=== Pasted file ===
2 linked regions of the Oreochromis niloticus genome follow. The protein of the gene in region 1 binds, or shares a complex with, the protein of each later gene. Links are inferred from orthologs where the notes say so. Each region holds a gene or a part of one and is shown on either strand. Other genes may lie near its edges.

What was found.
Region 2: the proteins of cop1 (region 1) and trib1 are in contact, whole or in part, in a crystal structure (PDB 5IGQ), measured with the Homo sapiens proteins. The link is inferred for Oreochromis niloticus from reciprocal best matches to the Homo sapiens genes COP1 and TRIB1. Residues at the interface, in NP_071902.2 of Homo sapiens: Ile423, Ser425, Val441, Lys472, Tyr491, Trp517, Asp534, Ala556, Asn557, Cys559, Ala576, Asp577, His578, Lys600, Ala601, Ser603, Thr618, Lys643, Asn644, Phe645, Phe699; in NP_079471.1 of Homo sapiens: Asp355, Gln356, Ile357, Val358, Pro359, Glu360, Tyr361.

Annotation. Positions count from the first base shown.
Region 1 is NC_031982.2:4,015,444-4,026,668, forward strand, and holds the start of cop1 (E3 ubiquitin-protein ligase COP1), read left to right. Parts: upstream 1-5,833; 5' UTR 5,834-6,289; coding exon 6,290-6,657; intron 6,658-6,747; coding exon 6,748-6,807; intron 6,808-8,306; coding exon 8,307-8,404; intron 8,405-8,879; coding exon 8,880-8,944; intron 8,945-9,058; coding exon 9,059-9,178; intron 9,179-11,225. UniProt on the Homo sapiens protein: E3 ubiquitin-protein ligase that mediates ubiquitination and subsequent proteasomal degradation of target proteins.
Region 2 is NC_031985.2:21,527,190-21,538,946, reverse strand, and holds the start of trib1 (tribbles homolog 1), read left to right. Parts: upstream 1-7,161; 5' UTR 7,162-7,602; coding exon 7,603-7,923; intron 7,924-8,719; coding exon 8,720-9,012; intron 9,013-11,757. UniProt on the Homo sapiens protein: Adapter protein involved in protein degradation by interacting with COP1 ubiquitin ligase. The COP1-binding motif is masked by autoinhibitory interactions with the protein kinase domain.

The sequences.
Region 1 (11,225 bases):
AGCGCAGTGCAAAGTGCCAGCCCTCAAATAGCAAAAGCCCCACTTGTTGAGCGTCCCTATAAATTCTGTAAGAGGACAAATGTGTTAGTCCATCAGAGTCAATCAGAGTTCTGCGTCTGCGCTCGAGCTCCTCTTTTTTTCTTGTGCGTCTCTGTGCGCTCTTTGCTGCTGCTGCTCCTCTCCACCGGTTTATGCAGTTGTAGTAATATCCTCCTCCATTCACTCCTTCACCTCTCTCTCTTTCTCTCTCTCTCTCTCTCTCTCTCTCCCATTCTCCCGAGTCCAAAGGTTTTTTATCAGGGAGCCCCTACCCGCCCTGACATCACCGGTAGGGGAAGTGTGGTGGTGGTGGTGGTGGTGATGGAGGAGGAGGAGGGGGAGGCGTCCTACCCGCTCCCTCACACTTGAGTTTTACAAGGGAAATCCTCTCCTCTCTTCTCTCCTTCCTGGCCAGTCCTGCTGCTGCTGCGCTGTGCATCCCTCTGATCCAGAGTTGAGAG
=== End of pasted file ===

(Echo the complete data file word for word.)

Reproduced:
2 linked regions of the Oreochromis niloticus genome follow. The protein of the gene in region 1 binds, or shares a complex with, the protein of each later gene. Links are inferred from orthologs where the notes say so. Each region holds a gene or a part of one and is shown on either strand. Other genes may lie near its edges.

What was found.
Region 2: the proteins of cop1 (region 1) and trib1 are in contact, whole or in part, in a crystal structure (PDB 5IGQ), measured with the Homo sapiens proteins. The link is inferred for Oreochromis niloticus from reciprocal best matches to the Homo sapiens genes COP1 and TRIB1. Residues at the interface, in NP_071902.2 of Homo sapiens: Ile423, Ser425, Val441, Lys472, Tyr491, Trp517, Asp534, Ala556, Asn557, Cys559, Ala576, Asp577, His578, Lys600, Ala601, Ser603, Thr618, Lys643, Asn644, Phe645, Phe699; in NP_079471.1 of Homo sapiens: Asp355, Gln356, Ile357, Val358, Pro359, Glu360, Tyr361.

Annotation. Positions count from the first base shown.
Region 1 is NC_031982.2:4,015,444-4,026,668, forward strand, and holds the start of cop1 (E3 ubiquitin-protein ligase COP1), read left to right. Parts: upstream 1-5,833; 5' UTR 5,834-6,289; coding exon 6,290-6,657; intron 6,658-6,747; coding exon 6,748-6,807; intron 6,808-8,306; coding exon 8,307-8,404; intron 8,405-8,879; coding exon 8,880-8,944; intron 8,945-9,058; coding exon 9,059-9,178; intron 9,179-11,225. UniProt on the Homo sapiens protein: E3 ubiquitin-protein ligase that mediates ubiquitination and subsequent proteasomal degradation of target proteins.
Region 2 is NC_031985.2:21,527,190-21,538,946, reverse strand, and holds the start of trib1 (tribbles homolog 1), read left to right. Parts: upstream 1-7,161; 5' UTR 7,162-7,602; coding exon 7,603-7,923; intron 7,924-8,719; coding exon 8,720-9,012; intron 9,013-11,757. UniProt on the Homo sapiens protein: Adapter protein involved in protein degradation by interacting with COP1 ubiquitin ligase. The COP1-binding motif is masked by autoinhibitory interactions with the protein kinase domain.

The sequences.
Region 1 (11,225 bases):
AGCGCAGTGCAAAGTGCCAGCCCTCAAATAGCAAAAGCCCCACTTGTTGAGCGTCCCTATAAATTCTGTAAGAGGACAAATGTGTTAGTCCATCAGAGTCAATCAGAGTTCTGCGTCTGCGCTCGAGCTCCTCTTTTTTTCTTGTGCGTCTCTGTGCGCTCTTTGCTGCTGCTGCTCCTCTCCACCGGTTTATGCAGTTGTAGTAATATCCTCCTCCATTCACTCCTTCACCTCTCTCTCTTTCTCTCTCTCTCTCTCTCTCTCTCTCCCATTCTCCCGAGTCCAAAGGTTTTTTATCAGGGAGCCCCTACCCGCCCTGACATCACCGGTAGGGGAAGTGTGGTGGTGGTGGTGGTGGTGATGGAGGAGGAGGAGGGGGAGGCGTCCTACCCGCTCCCTCACACTTGAGTTTTACAAGGGAAATCCTCTCCTCTCTTCTCTCCTTCCTGGCCAGTCCTGCTGCTGCTGCGCTGTGCATCCCTCTGATCCAGAGTTGAGAG